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What is progress?

The View

One of the assertions that I continue to hear from both the government and people within the horse racing industry is that there are too many racetracks. They point to crowded simulcast schedules, wagering figures and quiet grandstands as justification that a stronger industry will have fewer tracks. As far as I am concerned, the argument is complete nonsense.

Racetracks are the showplaces of all the hard work that happens at farms and training centres across the province. Friends gather, money is exchanged, and if done properly, communities rally. Like agricultural fairs, farmer’s markets and antique auctions, racetracks bring country to the city and unite us all through a form of entertainment that has 250 years of wonderful tradition in this country.

What is the benefit to the community of having Ontario`s Kingston Park Raceway closed and crumbling, BC’s Sandown Park rezoned for commercial development or Nova Scotia’s Sackville Downs torn down to the ground? Where Greenwood Raceway once stood, are you inspired by the cookie cutter homes? Will Montreal be a better place with its track replaced by a new subdivision snugly located behind the massive WalMart and the bustling Burger King? In New Hamburg, the entire community mourned when the old racetrack grandstand burned down. Video tributes and articles were written about the fact that the Canadian Pacing Derby was once held there. The Ontario town eventually rebuilt the grandstand, but with no racing, it sits empty, unused and unappreciated virtually the entire year. There are no horses at New Hamburg`s lonely facility. Just memories.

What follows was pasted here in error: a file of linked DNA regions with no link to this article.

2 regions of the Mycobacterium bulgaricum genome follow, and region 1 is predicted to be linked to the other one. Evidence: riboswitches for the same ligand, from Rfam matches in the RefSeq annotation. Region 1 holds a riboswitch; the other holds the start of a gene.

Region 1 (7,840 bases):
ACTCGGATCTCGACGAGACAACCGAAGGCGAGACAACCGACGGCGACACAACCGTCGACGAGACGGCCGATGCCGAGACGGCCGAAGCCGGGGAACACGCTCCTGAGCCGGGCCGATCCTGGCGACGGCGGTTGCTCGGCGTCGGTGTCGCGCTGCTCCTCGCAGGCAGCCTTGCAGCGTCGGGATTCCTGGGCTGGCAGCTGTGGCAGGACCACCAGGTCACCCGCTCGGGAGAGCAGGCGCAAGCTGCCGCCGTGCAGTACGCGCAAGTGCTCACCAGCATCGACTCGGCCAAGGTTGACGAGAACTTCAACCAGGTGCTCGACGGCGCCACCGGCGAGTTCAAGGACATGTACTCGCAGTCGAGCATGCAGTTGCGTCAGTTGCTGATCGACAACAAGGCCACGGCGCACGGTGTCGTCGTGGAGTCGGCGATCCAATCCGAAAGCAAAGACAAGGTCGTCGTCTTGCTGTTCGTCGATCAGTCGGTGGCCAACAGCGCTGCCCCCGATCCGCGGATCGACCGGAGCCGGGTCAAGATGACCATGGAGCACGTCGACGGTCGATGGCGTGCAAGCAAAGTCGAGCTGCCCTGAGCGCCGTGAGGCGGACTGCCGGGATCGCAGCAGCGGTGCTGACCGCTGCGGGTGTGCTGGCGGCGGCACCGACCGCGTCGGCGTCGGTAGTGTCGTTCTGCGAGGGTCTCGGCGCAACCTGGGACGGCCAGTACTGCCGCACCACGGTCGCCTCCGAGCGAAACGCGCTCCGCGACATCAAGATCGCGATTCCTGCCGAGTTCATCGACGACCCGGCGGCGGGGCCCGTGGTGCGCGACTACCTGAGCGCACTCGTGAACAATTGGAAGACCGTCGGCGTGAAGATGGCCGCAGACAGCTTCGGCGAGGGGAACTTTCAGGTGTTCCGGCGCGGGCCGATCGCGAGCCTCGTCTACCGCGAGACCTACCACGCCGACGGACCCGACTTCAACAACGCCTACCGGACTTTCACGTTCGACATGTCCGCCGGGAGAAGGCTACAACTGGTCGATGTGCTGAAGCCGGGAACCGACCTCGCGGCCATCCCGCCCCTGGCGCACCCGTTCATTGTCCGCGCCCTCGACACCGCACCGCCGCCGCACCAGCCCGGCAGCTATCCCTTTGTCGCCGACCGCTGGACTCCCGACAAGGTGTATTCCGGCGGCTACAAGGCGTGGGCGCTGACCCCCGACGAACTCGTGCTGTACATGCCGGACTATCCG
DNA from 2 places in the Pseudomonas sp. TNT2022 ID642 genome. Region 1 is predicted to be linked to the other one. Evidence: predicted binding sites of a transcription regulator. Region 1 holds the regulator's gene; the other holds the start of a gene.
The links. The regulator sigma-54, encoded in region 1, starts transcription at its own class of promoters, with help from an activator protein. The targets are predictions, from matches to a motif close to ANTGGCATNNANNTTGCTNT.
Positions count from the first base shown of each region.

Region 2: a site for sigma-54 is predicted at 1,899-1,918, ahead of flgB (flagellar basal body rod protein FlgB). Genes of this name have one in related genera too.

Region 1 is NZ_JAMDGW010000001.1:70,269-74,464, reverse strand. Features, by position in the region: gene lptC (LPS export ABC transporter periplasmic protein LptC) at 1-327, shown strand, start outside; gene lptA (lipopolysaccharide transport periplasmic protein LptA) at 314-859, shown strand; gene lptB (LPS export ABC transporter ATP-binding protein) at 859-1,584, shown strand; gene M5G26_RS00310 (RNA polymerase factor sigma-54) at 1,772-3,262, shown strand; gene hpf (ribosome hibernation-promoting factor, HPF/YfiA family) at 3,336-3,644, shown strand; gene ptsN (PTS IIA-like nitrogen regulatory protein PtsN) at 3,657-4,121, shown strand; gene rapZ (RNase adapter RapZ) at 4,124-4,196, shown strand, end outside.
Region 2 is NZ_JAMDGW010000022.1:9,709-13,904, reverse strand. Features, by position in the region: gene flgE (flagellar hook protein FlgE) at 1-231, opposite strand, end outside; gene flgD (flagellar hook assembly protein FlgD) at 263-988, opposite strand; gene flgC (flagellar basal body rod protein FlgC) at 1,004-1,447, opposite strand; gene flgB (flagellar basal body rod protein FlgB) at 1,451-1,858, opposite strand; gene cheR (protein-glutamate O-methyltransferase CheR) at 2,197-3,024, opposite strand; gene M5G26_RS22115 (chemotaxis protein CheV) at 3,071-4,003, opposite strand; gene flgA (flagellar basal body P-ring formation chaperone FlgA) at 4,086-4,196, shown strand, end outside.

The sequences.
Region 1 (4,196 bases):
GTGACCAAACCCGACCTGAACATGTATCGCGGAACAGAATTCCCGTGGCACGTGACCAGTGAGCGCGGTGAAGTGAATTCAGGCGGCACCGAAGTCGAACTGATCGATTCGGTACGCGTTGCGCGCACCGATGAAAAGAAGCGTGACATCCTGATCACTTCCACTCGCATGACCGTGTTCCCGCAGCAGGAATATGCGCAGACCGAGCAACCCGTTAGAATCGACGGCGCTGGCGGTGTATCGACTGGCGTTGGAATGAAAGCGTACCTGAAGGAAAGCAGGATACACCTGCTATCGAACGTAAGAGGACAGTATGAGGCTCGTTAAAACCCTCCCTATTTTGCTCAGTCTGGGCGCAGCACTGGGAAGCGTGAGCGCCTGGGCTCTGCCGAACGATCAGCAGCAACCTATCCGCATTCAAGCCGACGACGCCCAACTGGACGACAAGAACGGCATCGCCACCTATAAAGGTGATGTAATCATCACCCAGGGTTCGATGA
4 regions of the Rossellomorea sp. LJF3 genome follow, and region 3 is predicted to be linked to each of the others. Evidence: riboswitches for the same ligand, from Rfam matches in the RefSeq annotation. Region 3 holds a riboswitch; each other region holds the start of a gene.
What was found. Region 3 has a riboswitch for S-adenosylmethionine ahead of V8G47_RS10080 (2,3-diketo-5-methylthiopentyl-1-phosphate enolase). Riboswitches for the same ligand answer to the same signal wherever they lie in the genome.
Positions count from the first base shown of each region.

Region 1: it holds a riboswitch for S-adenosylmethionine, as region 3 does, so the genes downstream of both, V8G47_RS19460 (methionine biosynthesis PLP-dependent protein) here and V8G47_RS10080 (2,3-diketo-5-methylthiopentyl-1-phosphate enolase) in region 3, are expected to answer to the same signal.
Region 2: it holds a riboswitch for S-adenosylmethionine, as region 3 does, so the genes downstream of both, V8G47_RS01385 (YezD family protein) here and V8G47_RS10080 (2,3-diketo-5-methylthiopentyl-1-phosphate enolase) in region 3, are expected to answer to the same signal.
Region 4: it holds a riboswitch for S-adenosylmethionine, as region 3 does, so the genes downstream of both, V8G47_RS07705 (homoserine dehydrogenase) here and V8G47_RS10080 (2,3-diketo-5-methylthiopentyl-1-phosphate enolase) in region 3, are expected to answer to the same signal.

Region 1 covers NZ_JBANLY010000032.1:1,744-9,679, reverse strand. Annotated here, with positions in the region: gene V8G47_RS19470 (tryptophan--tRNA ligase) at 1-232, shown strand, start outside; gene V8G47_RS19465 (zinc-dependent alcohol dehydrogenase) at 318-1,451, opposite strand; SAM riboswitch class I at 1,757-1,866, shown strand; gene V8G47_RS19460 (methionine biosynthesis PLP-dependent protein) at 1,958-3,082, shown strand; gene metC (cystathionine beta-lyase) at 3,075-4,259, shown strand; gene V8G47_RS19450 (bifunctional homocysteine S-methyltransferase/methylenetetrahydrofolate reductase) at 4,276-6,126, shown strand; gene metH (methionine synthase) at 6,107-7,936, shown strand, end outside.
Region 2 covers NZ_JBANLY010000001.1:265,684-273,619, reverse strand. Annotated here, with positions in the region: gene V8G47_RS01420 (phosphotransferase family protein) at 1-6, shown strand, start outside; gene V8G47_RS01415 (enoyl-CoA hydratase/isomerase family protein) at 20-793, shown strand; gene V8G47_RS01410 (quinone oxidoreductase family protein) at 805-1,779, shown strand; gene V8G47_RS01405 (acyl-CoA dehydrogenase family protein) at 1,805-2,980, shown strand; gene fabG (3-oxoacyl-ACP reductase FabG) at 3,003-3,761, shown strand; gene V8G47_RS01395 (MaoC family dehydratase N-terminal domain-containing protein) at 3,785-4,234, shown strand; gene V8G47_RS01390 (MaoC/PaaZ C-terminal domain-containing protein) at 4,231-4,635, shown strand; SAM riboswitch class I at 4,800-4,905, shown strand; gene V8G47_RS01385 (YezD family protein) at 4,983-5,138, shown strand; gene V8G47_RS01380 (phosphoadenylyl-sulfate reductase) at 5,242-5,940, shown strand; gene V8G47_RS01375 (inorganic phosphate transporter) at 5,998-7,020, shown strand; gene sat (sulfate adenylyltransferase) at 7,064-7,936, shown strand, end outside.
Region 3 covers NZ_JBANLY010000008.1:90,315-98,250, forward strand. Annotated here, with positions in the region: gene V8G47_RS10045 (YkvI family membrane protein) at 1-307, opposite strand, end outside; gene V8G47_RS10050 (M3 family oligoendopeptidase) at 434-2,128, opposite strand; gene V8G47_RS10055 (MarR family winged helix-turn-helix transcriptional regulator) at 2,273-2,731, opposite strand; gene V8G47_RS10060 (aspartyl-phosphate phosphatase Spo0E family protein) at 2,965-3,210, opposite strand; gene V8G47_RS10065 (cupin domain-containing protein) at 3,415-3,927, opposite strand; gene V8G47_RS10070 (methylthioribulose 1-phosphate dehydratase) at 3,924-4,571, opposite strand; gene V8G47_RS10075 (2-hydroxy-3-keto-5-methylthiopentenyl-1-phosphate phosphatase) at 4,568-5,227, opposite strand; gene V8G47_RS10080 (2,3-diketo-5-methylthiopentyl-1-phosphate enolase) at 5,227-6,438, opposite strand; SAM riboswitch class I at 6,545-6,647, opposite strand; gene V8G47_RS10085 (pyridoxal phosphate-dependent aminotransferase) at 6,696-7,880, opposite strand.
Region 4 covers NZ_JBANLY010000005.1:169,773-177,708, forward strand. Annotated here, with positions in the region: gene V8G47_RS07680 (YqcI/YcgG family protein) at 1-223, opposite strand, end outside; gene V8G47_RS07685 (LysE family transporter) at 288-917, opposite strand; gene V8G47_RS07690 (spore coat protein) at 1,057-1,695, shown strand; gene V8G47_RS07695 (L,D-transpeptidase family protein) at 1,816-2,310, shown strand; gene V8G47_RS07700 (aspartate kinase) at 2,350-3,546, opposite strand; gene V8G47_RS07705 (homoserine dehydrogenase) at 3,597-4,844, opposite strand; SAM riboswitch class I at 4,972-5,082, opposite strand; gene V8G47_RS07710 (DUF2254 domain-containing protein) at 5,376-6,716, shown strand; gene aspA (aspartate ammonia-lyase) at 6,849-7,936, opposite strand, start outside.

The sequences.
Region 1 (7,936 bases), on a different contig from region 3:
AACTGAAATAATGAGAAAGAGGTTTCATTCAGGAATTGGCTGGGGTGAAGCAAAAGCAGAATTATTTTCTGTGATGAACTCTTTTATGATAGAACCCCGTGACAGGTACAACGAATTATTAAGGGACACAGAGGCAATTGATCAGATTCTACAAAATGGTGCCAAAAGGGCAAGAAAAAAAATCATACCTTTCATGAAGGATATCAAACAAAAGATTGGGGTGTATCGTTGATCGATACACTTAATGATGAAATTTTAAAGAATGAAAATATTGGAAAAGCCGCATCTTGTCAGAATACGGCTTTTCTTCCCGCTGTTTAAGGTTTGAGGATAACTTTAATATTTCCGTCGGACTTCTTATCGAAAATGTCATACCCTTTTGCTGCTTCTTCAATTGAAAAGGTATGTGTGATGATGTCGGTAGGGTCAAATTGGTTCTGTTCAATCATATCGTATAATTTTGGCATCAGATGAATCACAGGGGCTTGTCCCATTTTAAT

Ontario’s Finance Minister Dwight Duncan continues to falsely state that Ontario has one quarter of the racetracks in North America. According to the International Federation of Horse Racing Authorities, there are 192 active racetracks in North America, meaning that Ontario actually has fewer than 9 per cent of the continent`s tracks.

While Duncan’s advisors should do two minutes of research before providing him with blatantly false information, more importantly, they should look at the global horse racing market, which shows our number of racetracks is grossly lacking. In Australia, there are 360 active tracks despite it being a nation of just 22.3 million. In France, there are 246. When related to population, Australia has 16.1 tracks per million people; New Zealand – 11.7; Ireland – 5.8; Sweden – 3.9; France – 3.8; Serbia – 3.7; Norway – 2.5. In Canada, we have 30 tracks – 0.87 per million people, and in Ontario, our industry leader, there are 1.3 tracks per million people. If we lose Fort Erie, Windsor or any other tracks in the province, we will drop well below most major horse racing jurisdictions in the world.